Half-Bakered after all?

It’s dangerous to draw strong conclusions about what public figures are thinking based on a half-hour blogger conference call. However, I think that ISG members William Perry and Alan Simpson gave themselves away during the blogger call earlier this week.
Simpson seems like a great guy for whom collegiality and congeniality are paramount. Just as he admitted he had no idea what we should do if things come completely apart in Iraq, I suspect he has little idea how we should try to prevent that from happening. For Simpson, I’m guessing, the ultimate goal of the ISG was to reach a bipartisan consenus and that the substance of that consensus was secondary. Simpson may figure that what happens in Iraq will happen in Iraq, and the important thing is to restore civility and bipartisanship to our own politics.
Perry, I believe, comes at this from a very different place. I’m guessing that he sees Iraq as a huge and virtually certain failure, and wants us to cut our losses and get out. When asked whether Iraq “is dead,” the best Perry could say (and not very convincingly) was that it has a shot. When he described that “shot,” Perry said nothing about diplomatic initiatives with Iran or anyone else. He focused entirely (and correctly) on developments within Iraq — the government’s willingness to follow through with national reconciliation and our ability to help it build a national army.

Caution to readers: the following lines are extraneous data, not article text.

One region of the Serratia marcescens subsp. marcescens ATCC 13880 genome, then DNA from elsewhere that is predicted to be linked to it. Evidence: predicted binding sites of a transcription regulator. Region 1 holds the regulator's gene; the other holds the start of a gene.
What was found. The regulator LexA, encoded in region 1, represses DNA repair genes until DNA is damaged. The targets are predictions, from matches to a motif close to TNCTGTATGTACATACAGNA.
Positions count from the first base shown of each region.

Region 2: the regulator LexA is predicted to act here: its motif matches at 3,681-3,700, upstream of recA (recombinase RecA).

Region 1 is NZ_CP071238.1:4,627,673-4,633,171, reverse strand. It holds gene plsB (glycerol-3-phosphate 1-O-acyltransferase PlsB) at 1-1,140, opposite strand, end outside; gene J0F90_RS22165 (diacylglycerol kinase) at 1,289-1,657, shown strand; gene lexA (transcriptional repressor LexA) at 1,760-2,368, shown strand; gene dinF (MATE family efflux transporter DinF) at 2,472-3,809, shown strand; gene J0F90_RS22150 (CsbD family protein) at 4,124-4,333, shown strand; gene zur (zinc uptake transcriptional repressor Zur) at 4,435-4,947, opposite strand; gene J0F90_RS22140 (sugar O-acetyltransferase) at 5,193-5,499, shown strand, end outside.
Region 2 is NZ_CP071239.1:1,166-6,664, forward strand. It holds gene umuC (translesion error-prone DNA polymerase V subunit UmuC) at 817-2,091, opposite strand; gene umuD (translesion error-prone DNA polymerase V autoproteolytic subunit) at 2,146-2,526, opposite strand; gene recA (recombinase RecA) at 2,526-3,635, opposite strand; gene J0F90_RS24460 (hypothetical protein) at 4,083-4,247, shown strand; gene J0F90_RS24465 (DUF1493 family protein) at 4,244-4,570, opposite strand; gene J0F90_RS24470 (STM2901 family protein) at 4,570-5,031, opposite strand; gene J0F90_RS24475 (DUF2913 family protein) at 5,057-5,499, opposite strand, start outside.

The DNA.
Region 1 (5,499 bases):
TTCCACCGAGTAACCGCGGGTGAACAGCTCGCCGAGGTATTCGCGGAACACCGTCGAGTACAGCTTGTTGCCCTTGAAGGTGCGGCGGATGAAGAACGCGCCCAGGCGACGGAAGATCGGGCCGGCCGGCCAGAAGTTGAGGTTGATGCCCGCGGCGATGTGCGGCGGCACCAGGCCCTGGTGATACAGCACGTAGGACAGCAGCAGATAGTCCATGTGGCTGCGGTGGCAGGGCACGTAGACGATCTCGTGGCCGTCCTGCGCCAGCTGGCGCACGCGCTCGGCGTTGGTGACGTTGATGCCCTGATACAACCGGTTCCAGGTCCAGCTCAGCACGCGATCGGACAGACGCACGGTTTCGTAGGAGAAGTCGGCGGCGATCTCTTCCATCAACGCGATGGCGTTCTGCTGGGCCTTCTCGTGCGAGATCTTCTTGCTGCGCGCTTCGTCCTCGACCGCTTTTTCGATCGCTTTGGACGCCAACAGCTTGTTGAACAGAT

My guess is that the ISG recommendations are the product of a not-so-grand bargain between Jim Baker and the cut-and-run Dems like Perry. The latter group was willing to endorse Baker’s absurd diplomatic fantasies in exchange for his willingness to agree that our combat brigades should pull out of Iraq in short order.
This compromise produced something like the worst of all possible recommendations — we’ll pull out of Iraq and try to make concessions to Iran and Syria in the process. On the other hand, Baker’s diplomatic vision is so far-fetched that it should help undercut the report’s credibility, thus enhancing the administration’s prospects of avoiding a 9/11 Commission-style stampede in favor of the defeatist recommendations.


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